Draft recommendation statement expands screening to asymptomatic individuals aged 18 to 79 years
TUESDAY, Aug. 27, 2019 (HealthDay News) — The U.S. Preventive Services Task Force recommends hepatitis C virus (HCV) infection screening for individuals aged 18 to 79 years. These recommendations form the basis of a draft recommendation statement published online Aug. 27 by the USPSTF.
Roger Chou, M.D., from the Oregon Health & Science University in Portland, and colleagues conducted a systematic review of the evidence on screening for HCV infection in asymptomatic adults and adolescents.
The researchers found that no new studies examined the benefits of screening versus no screening. Based on 49 trials, direct-acting antiviral regimens correlated with pooled sustained virologic response (SVR) rates, ranging from 95.5 to 98.9 percent across genotypes; the SVR rates were similar in adolescents and adults. The rates of serious adverse events and withdrawal due to adverse events were low (1.9 and 0.4 percent, respectively). Compared with no SVR, SVR after antiviral treatment correlated with a reduced risk for all-cause mortality, liver mortality, cirrhosis, and hepatocellular carcinoma (pooled hazard ratios, 0.40, 0.11, 0.36, and 0.29, respectively) after adjustment for potential confounders. Based on these findings, the USPSTF concluded with moderate certainty that screening has substantial net benefit for asymptomatic adults ages 18 to 79 years without known liver disease (B recommendation).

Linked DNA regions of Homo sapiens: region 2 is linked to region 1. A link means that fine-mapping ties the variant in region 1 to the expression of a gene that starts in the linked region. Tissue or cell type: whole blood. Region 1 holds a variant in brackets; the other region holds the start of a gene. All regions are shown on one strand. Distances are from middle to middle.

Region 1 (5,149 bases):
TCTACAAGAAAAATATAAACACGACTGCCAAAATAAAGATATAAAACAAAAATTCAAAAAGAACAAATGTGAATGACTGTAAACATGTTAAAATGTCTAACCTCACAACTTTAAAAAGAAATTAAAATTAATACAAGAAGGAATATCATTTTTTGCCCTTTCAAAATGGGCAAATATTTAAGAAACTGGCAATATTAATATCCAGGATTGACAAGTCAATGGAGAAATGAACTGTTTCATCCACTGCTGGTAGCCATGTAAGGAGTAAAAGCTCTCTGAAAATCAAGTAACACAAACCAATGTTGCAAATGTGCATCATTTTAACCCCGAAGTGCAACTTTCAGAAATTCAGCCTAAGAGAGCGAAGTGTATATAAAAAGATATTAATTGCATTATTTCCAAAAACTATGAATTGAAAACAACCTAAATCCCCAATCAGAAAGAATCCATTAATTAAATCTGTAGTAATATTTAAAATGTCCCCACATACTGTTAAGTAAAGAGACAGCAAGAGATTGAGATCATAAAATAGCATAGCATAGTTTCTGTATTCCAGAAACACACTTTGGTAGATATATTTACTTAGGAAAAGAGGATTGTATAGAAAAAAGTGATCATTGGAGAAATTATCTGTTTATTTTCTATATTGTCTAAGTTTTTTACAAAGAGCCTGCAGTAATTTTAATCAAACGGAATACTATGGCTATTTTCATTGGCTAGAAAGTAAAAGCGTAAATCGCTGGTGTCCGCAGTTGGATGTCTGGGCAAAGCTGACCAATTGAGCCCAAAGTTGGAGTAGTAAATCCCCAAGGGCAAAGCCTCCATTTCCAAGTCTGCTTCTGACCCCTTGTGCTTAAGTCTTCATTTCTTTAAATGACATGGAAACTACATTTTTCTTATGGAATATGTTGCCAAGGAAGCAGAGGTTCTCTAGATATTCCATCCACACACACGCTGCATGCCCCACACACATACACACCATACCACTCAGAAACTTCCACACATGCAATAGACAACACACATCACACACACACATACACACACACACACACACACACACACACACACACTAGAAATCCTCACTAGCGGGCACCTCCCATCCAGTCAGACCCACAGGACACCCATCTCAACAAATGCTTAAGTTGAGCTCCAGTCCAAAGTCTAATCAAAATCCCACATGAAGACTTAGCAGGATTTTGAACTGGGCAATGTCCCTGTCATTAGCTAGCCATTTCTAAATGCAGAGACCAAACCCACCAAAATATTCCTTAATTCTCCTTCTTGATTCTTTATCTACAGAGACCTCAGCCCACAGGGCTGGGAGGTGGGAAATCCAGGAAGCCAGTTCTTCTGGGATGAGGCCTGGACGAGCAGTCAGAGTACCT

The draft recommendation statement and evidence review have been posted for public comment. Comments can be submitted from Aug. 27 to Sept. 23, 2019.
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